British Abolition's Faith-Based RootsJOSEPH LOCONTE
In the fierce struggles of the 19th century to abolish slavery, Abraham Lincoln remains the mythic American champion. In Britain, however, that honor belongs to William Wilberforce, the Christian activist and member of Parliament who thundered against the slave trade for 20 years.
When Wilberforce first raised his voice in the House of Commons for the cause of abolition in May 1789, he spoke for 3 1/2 hours. Yet the absence of partisanship must have taken his colleagues by surprise. "I mean not to accuse anyone," he insisted, "but take the shame upon myself, in common indeed with the whole Parliament of Britain, for having suffered this horrid trade to be carried on under their authority."
Wilberforce built a human rights coalition that cut across political and ideological lines, uniting Whigs with establishment Tories and Anglicans with evangelicals and Quakers. His success, it seems, owed much to his genuine devotion to the plight of African slaves, regardless of the political costs.
British traders who raided the West African coast captured 35,000 to 50,000 Africans a year, but the wretched conditions of slave ships bound for the Americas, France, Portugal and Spain were not widely known. Thousands perished from disease or starvation. "So much misery condensed in so little room," Wilberforce said, "is more than the human imagination has ever before conceived."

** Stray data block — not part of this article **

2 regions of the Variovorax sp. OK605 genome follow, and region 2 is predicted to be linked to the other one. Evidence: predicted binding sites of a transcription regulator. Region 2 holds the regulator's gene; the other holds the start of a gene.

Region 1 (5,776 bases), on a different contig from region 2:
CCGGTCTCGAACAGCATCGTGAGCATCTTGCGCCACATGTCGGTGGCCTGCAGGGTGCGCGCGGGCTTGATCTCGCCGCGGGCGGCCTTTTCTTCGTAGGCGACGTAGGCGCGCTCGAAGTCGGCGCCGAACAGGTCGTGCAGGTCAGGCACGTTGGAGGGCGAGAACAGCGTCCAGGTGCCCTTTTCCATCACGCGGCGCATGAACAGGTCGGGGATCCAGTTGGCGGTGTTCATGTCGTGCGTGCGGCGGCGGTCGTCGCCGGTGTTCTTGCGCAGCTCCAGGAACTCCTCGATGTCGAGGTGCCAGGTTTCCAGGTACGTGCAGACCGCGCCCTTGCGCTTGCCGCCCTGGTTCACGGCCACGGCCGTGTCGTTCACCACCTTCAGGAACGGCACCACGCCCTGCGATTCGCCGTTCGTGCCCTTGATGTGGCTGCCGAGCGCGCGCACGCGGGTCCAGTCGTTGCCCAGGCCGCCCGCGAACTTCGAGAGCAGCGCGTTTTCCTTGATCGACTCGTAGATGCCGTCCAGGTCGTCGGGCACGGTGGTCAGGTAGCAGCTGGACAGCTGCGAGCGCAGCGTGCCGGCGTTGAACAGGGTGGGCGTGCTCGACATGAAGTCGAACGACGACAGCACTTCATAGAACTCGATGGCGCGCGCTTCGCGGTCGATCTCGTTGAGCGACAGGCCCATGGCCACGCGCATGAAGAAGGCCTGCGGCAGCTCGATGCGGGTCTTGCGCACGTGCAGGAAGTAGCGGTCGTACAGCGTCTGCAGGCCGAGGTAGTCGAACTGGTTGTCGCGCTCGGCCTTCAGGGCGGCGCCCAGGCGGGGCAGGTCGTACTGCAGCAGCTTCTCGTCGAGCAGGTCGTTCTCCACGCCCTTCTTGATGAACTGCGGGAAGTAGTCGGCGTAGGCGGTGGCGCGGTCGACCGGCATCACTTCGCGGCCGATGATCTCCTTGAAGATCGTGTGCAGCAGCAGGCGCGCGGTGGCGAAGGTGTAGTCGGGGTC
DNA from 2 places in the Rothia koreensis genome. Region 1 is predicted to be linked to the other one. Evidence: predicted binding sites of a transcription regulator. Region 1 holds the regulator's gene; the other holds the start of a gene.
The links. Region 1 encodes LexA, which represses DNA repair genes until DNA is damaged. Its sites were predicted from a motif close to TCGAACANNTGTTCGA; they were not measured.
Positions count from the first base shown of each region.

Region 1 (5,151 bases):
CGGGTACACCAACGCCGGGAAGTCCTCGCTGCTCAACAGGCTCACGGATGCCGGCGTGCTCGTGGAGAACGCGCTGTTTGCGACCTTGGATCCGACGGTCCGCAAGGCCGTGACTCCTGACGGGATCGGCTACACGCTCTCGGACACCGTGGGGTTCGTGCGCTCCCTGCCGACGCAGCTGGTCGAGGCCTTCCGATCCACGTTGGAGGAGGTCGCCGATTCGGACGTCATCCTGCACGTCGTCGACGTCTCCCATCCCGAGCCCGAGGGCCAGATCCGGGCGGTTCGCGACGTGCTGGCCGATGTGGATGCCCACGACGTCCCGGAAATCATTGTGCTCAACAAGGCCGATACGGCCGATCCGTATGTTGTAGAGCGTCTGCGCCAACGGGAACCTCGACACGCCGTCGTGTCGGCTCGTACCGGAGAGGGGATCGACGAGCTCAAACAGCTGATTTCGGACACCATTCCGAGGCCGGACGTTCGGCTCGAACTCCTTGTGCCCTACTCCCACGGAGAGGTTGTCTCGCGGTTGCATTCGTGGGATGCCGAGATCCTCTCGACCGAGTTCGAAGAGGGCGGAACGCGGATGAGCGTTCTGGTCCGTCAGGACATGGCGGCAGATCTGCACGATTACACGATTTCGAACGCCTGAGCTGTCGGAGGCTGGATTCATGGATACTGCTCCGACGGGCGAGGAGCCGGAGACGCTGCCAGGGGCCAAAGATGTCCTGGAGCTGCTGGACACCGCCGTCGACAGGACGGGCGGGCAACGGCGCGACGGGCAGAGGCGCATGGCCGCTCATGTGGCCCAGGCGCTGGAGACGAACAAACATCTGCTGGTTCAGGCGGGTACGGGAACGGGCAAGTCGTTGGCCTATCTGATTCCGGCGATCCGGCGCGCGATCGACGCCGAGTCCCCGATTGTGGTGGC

The lure of profits and cheap supplies of sugar and tobacco kept the chattel machine running. Historians estimate that in Liverpool alone, a commercial hub for the trade, about 17 million pounds changed hands in a single year. Wilberforce, himself a man of privilege, understood the entrenched economic interests involved yet somehow managed to win many of them over.
A convert to evangelical Christianity, Wilberforce is greatly admired in religious circles today, if not always imitated. Early in his parliamentary career, he made a vow to avoid the corruptions of political influence — and kept it. He was known for his intellectual seriousness and personal charm. French author Madame de Stael confessed her surprise after dining with him: "I have always heard that he was the most religious, but I now find that he is the wittiest man in England."
Wilberforce sought to change hearts and minds, not just laws. So he organized boycotts and petitions, staged demonstrations and commissioned artwork to mobilize public opinion on a national scale. Wilberforce suffered many setbacks — his abolition bills were repeatedly killed in committee or defeated in the House of Commons — but he kept on.
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Joseph Loconte. "British Abolition's Faith-Based Roots." Los Angeles Times February 21, 2007.
Reprinted with permission of the author, Joseph Loconte.
Copyright © 2007 Joseph Loconte
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